DEAR JOAN: A few months ago I was out birding in the area between Moraga and Canyon when this coyote came walking by with a rather large snake in his mouth.

It's a little hard to tell from the photo, but can you identify the snake?

Bob Mandell

Bay Area

DEAR BOB: That's a great picture.

It's difficult to make an identification as we can't see the snake's head or tail, but I've narrowed it down to a rattlesnake or a gopher snake. Either way, the coyote had an excellent meal.

DEAR JOAN: Your article on what smells cats love was very good, but what about things that they don't like?

Coyote catches snake.
Coyote catches snake. (Courtesy of Bob Mandell)

Do you have something to repel cats that use my front and back yards for their toilets?

Enrique A Melende

Bay Area

DEAR ENRIQUE: When it comes to discouraging cats, finding a scent they don't like can be tough.

Among the smells purported to repel cats are citrus, citronella, lavender, garlic, rosemary, geraniums, chives, coffee grounds and chicken manure.

People also recommend cayenne pepper, but if the cats get pepper on their paws, they will lick it off and it could make them ill.


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Because finding the proper aroma is difficult, a better solution might be found in textures. Cats really don't like scratchy or sticky things on their paws.

Pick up a box of plastic forks at Costco and stick them handle side down in areas where they like to go. It will annoy the cats and bewilder your neighbors.

I had a letter from someone who put a motion-activated Halloween ghoul in his yard. When the cats ventured in, they got a good scare and haven't come back. Maybe we've found a new use for the singing bass plaques we got for Christmas a few years ago.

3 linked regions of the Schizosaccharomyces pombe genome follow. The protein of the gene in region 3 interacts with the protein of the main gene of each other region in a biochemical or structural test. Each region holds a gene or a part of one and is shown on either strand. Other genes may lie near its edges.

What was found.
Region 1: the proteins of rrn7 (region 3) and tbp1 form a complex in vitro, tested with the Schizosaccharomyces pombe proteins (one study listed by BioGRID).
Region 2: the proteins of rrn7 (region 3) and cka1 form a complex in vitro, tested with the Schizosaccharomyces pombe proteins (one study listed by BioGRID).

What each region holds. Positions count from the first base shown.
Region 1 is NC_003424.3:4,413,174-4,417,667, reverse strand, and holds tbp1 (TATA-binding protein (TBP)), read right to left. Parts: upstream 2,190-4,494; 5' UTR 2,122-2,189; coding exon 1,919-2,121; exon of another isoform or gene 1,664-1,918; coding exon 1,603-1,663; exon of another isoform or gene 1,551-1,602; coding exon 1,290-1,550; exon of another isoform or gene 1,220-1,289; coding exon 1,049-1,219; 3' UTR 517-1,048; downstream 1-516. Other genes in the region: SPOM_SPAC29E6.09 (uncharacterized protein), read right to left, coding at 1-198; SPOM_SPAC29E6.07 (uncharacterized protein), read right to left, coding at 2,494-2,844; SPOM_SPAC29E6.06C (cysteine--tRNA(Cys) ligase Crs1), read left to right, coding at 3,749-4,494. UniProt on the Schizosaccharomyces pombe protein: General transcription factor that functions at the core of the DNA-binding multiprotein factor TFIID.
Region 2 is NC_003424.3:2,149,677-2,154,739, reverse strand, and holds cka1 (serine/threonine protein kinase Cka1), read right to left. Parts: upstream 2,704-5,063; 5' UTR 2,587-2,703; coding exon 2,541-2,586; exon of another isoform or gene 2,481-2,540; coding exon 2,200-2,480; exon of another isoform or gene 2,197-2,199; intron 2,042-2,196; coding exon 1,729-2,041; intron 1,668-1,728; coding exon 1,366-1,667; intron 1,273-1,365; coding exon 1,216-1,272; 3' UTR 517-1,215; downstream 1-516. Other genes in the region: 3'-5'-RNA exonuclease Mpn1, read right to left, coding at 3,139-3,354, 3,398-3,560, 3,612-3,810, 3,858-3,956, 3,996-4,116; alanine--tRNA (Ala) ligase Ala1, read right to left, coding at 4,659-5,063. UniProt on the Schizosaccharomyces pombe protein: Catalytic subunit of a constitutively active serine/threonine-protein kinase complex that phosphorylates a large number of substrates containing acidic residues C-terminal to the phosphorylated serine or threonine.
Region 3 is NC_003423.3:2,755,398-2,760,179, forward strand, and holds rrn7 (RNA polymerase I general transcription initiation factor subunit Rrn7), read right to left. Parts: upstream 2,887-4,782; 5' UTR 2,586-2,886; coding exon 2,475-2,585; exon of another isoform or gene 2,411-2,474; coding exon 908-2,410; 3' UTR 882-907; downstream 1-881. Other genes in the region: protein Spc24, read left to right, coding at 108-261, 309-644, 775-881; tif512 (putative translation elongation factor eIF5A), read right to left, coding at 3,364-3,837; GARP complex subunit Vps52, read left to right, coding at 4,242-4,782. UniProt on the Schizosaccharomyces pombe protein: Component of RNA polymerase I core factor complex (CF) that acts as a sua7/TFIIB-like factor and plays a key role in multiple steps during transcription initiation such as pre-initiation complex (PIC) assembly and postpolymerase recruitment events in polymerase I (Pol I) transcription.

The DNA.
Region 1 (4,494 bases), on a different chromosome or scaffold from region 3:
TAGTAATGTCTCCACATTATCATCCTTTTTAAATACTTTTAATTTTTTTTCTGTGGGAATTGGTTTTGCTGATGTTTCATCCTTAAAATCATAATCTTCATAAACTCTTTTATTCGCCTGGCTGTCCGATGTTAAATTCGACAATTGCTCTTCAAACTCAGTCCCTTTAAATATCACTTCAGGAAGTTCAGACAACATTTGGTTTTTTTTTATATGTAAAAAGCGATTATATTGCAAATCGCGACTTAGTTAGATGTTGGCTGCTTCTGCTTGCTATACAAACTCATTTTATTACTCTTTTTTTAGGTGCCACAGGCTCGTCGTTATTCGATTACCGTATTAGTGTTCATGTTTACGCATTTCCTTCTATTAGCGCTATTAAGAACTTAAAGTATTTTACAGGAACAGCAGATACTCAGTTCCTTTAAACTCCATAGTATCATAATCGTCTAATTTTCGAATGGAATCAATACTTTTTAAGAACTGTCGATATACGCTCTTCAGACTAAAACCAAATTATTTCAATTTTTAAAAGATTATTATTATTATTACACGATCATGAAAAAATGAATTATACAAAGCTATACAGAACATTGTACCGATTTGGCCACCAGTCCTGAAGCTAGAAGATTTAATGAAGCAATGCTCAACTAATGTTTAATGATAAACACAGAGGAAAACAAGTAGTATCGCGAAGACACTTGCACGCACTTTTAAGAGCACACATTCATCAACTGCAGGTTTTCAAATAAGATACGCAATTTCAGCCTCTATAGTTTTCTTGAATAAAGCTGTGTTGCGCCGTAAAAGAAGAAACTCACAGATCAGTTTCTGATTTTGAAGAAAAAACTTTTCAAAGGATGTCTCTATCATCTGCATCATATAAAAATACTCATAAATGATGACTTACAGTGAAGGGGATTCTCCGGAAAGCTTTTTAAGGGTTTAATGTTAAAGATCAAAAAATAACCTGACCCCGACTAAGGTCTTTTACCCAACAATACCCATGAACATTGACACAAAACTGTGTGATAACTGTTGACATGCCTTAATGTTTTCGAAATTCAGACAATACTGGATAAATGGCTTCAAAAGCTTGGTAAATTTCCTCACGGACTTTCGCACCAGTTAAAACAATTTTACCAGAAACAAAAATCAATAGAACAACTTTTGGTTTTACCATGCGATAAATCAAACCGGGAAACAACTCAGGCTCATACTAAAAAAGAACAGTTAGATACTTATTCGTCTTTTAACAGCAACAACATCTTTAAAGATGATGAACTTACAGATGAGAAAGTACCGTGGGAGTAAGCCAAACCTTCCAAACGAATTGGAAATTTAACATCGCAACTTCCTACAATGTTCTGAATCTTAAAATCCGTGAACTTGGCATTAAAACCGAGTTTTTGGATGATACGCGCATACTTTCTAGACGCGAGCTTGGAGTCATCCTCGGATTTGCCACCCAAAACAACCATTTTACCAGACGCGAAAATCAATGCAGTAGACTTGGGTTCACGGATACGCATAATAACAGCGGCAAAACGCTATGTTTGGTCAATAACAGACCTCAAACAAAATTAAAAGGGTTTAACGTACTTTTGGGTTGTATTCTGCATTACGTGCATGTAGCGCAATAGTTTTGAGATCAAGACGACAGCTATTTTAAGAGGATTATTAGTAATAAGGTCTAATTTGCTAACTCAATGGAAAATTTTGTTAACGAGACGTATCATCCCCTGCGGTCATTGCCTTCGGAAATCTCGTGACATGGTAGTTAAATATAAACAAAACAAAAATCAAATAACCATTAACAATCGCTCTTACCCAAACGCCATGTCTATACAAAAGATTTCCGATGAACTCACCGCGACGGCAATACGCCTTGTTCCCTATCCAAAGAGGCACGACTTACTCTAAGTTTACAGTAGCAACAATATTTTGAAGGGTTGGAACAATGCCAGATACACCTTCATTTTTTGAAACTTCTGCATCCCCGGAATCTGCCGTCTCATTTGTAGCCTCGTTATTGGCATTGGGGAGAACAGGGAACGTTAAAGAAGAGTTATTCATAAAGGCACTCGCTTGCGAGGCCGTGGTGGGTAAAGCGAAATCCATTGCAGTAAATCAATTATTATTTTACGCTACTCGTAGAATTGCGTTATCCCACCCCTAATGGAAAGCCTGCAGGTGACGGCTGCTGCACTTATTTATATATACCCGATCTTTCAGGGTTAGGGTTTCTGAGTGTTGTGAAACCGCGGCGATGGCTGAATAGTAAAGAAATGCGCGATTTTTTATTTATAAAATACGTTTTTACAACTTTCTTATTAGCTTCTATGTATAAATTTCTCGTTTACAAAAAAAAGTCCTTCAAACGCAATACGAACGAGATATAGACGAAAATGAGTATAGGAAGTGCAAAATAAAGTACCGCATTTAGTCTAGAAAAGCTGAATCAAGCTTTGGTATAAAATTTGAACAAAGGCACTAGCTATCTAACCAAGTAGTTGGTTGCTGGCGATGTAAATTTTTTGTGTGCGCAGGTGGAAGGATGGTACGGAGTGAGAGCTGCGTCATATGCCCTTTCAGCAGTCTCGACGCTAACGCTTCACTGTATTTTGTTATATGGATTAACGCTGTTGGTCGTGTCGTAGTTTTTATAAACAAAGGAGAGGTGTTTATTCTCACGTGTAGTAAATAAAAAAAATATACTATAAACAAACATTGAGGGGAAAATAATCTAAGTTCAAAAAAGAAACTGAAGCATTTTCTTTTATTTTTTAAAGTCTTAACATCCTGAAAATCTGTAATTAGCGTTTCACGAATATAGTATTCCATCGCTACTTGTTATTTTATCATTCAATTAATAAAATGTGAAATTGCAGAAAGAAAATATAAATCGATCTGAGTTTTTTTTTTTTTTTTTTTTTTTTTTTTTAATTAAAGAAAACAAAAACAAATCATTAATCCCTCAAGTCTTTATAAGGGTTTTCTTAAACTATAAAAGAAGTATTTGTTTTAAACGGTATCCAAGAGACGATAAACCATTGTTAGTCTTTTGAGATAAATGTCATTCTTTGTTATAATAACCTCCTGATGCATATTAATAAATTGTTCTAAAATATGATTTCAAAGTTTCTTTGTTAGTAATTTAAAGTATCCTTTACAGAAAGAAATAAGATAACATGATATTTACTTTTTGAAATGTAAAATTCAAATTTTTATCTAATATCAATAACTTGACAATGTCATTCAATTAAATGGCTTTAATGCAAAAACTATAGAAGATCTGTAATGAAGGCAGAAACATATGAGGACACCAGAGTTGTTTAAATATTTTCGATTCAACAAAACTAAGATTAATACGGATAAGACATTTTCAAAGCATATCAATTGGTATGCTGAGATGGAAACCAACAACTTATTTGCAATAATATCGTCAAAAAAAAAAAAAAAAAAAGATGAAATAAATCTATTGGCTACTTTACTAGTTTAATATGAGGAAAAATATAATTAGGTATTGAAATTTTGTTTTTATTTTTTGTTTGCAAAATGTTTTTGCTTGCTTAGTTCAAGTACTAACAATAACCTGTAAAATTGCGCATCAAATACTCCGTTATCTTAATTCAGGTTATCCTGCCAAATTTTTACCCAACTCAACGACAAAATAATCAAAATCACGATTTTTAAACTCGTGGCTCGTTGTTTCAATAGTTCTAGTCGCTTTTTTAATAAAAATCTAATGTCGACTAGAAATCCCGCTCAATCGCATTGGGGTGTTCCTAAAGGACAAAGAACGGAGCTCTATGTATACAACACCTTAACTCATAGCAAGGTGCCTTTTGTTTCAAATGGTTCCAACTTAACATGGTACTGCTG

DEAR JOAN: I returned from vacation last week to find numerous tufts of grass dug up in one section of my back lawn. I never had this problem before.

I cleaned this up, put down some grub control only to find the next day that more grass had been dug up.

Any thoughts on what is doing this and how to eliminate it?

Robert Renfer

Bay Area

DEAR ROBERT: Your choices are opossum, raccoon, skunk and crow.

Opossums, skunks and crows typically pull up tufts of grass to get to those tasty grubs, while the raccoon does more serious landscaping, rolling up the sod. However, in the search for food, all four could be to blame.

Getting rid of the grubs will help, but it will take time for the anti-grub measures to start working and for the lawn diggers to get the message that the dining room is closed.

Replace the tufts, get some beneficial nematodes (little critters that go after grubs without poisoning the environment), and be patient.

If the problem persists, there are other measures to take including purchasing motion-sensing devices that shoot water at anything that comes onto your lawn, or activates lights.

You also can try leaving a radio, tuned to an all-night talk show, playing nearby.

Most of the solutions will work nicely and the critters will go elsewhere. If they are determined, however, you'll need to keep changing things to be really successful. A singing fish, perhaps?

Contact Joan Morris at jmorris@bayareanewsgroup.com.